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Fair Warning to the Media

Sentinel Digital DeskBy : Sentinel Digital Desk

  |  17 March 2018 12:00 AM GMT

The Supreme Court has done well to warn a section of the media that it cannot behave as “Popes and guardians overnight”. A bench of the Supreme Court comprising Chief Justice Dipak Misra, Justice AM Khanwilar and Justice DY Chandrachud was hearing a plea made by The Wire challenging the Gujarat High Court’s refusal in January to quash a suit filed by Jay Shah before a trial court in Ahmedabad. “We are not for gagging the media. But sometimes jourlists write things that amount to sheer contempt... They behave as if they are Popes and guardians overnight sitting on the pulpit, and can write anything,” Chief Justice Dipak Mishra said. “I don’t want to me any particular media, but a particular electronic media in its website has been writing things... The way people have been vilified, it is not proper... The electronic media should be more responsible. They cannot feel they are above everything,” he added. The apex court has posted the next hearing to April 12 and said that the trial court cannot proceed with the case till then. It has also sought Jay Shah’s response to the plea filed by The Wire.

It will be recalled that the news portal had reported that the turnover of a company owned by Jay Shah had grown 16,000 times within a year shortly after rendra Modi became Prime Minister and Jay Shah’s father Amit Shah the BJP president. Jay Shah had sought crimil prosecution of the reporter, editor and publisher of the news portal as well as damages of Rs 100 crore for the loss of reputation to him and his family. Senior advocates Kapil Sibal, Gopal Subramanium, Abhishek Singhvi and Raju Ramachandran have appeared for the news organization, while former Additiol Solicitor-General Neeraj Kishan Kaul represented Jay Shah. Kaul told the court that the article was defamatory, and the proceedings should not be stayed. Kapil Sibal submitted that there was nothing defamatory in the news report. “Jourlistic freedom cannot be throttled. Otherwise nobody in the country can ask anybody questions about any politician or anybody,” Sibal said. “Why did the court remain silent when certain comments were made in the social media by a person against a judge (saying) he (the judge) was junior to the father of the person (the accused) who had been granted release recently,” he wondered.

What seems clearly libellous (among others) is the claim that the turnover of a company owned by Jay Shah had grown 16,000 times within just one year. Since this is a well-nigh impossible achievement, and since the news portal had not provided any proofs of the claim made, it could very rightly be regarded as being libellous. After all, if the turnover of the company is claimed to have grown by 16,000 times a year, there could also be the implication that this astounding growth could have come about by other illegal and questioble means.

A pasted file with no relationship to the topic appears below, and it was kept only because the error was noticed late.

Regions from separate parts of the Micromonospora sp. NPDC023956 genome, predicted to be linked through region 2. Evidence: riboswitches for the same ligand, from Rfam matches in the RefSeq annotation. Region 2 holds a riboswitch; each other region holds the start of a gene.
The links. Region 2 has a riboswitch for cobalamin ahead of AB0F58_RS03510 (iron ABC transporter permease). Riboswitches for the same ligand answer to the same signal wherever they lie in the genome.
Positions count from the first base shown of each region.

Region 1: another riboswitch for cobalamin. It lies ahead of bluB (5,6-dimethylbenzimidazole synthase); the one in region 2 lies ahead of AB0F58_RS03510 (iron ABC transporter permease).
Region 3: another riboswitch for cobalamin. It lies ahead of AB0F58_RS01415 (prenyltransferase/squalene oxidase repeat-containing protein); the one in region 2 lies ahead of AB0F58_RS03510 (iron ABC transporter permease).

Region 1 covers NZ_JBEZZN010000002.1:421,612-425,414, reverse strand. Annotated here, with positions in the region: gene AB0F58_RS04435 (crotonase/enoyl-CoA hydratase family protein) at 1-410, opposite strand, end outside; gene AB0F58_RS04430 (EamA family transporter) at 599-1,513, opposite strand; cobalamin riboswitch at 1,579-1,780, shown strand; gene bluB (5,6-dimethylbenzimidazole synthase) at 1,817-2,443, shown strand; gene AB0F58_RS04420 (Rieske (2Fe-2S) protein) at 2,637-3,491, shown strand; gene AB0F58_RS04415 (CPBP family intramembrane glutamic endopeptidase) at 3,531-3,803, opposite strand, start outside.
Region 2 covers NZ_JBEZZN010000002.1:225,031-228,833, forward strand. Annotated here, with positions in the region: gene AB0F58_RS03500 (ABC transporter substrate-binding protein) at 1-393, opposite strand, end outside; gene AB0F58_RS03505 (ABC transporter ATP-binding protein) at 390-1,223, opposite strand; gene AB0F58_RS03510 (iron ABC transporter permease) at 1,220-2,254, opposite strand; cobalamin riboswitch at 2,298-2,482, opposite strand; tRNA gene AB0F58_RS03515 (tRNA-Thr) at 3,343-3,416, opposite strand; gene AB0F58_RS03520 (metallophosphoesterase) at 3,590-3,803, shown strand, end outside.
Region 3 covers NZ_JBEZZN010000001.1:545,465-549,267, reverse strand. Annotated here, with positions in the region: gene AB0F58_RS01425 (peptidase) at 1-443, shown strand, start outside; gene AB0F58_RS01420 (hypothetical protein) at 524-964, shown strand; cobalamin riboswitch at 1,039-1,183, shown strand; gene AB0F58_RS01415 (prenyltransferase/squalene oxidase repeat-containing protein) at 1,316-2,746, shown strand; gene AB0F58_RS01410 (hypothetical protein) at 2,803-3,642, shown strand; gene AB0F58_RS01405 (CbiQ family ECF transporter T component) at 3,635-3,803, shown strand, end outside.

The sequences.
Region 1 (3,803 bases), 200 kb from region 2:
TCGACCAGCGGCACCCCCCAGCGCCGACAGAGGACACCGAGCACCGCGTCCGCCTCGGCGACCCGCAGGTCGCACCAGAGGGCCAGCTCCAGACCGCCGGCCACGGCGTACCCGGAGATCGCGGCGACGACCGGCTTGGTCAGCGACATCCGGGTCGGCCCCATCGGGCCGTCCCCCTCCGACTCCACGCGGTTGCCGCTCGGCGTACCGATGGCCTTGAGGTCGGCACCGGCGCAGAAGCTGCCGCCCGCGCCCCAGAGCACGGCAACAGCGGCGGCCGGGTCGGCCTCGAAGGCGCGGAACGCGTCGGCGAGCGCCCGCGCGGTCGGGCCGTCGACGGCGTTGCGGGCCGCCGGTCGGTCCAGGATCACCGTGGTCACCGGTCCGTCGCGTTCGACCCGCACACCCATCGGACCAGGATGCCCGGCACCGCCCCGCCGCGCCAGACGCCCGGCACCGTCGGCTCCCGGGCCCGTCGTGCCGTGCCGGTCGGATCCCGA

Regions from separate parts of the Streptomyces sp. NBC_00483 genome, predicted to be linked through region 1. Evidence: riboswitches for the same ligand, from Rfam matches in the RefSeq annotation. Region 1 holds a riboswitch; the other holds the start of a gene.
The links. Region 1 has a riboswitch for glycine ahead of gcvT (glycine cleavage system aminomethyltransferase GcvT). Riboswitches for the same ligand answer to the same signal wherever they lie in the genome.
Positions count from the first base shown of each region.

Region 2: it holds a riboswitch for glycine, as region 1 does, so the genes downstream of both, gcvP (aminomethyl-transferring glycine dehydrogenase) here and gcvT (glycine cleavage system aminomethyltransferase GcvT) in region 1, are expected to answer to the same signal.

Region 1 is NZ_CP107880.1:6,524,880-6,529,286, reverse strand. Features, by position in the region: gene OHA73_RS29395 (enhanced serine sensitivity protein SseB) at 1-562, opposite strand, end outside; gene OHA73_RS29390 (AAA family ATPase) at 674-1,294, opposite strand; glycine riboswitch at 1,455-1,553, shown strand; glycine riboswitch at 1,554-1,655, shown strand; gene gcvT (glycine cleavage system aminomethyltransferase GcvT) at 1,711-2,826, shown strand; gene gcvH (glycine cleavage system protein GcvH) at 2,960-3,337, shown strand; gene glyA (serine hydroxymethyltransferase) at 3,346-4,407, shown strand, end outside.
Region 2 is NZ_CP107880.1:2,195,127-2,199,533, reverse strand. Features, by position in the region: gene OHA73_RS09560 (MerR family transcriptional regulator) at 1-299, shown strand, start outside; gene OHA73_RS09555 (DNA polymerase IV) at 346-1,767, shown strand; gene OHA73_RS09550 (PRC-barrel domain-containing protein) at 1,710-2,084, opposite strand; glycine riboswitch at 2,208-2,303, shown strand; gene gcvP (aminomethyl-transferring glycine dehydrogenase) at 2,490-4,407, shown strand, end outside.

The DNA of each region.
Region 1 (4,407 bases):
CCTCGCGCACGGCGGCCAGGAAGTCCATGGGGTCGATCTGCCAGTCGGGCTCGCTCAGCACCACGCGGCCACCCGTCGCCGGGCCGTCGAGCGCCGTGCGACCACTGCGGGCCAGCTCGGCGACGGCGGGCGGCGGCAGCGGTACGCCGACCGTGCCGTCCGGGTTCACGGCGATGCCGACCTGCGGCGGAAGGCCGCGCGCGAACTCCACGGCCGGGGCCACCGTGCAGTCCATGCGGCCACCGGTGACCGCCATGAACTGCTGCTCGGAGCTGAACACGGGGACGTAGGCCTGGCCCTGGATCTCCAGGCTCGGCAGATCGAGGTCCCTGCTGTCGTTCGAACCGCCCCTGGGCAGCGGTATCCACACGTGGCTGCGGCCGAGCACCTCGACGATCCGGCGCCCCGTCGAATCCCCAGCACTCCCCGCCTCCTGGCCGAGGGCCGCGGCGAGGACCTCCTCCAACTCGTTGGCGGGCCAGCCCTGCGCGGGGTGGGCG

It is no exaggeration to claim that certain sections of the media have a pronounced tendency of passing off fiction as fact. This is the kind of thing that happens all the time, and the media has not done itself proud by lately promoting the infamous development called paid news. In fact, the very willingness to accept a major aberration like paid news (ratiolized by a section of the media because of its greed for easy money) has done incalculable and permanent damage to the standards of jourlism. As in the past, the Supreme Court has again emerged as the true friends of the people and a true defender of democracy. This should be evident in the fact that the learned judges of the Supreme Court have made it clear that they will not gag the media but that the judiciary will neither abdicate its right to tell the media unpalatable truths about it when the media is guilty of perverting its dharma to the extent of resorting to falsehood merely to achieve inglorious ephemeral objectives. It is imperative that such sections of the media are punished for their misdeeds.

Punished for Buying Jobs

During the nefarious chairmanship of Rakesh Paul, the Assam Public Service Commission (APSC) plumbed such low depths of infamy that it will take it years to get back any semblance of the reputation needed for an organization created for very important responsibilities. Paul’s chairmanship of the APSC witnessed the worst forms of corruption that one can think of for an organization to select and recruit officers for the most exalted cadres of the State’s administration. Rakesh Paul was involved in the worst possible swindle that one could imagine for an exalted organization like the APSC. Perhaps the most reprehensible facet of Rakesh Paul’s chairmanship was that he destroyed a vital organization of the State for persol gains reflected in the meteoric enhancement of his persol assets. However, one cannot overlook the role of those educated youths who had no compunctions about buying jobs just because they were unwilling to compete for the prestigious jobs that they aspired for. The fallout of the inglorious initiatives of these youths is now there for all to see. Several of them have lost their jobs (purchased at great cost) and quite a few of them are now in jail. Two of the incarcerated officers whose bail applications were turned down by the Gauhati High Court, subsequently appealed to the Supreme Court. The apex court upheld the verdicts of the Gauhati High Court and refused them bail. That apart, there are now eight government officers who had bought their jobs that are now eager to turn approvers in order to save their miserable skins. The interesting facet of the rejected bail applications is that people who resort to unfair means to secure jobs are beginning to discover the very high cost of jobs purchased with parental resources apart from what it does to our hallowed institutions.

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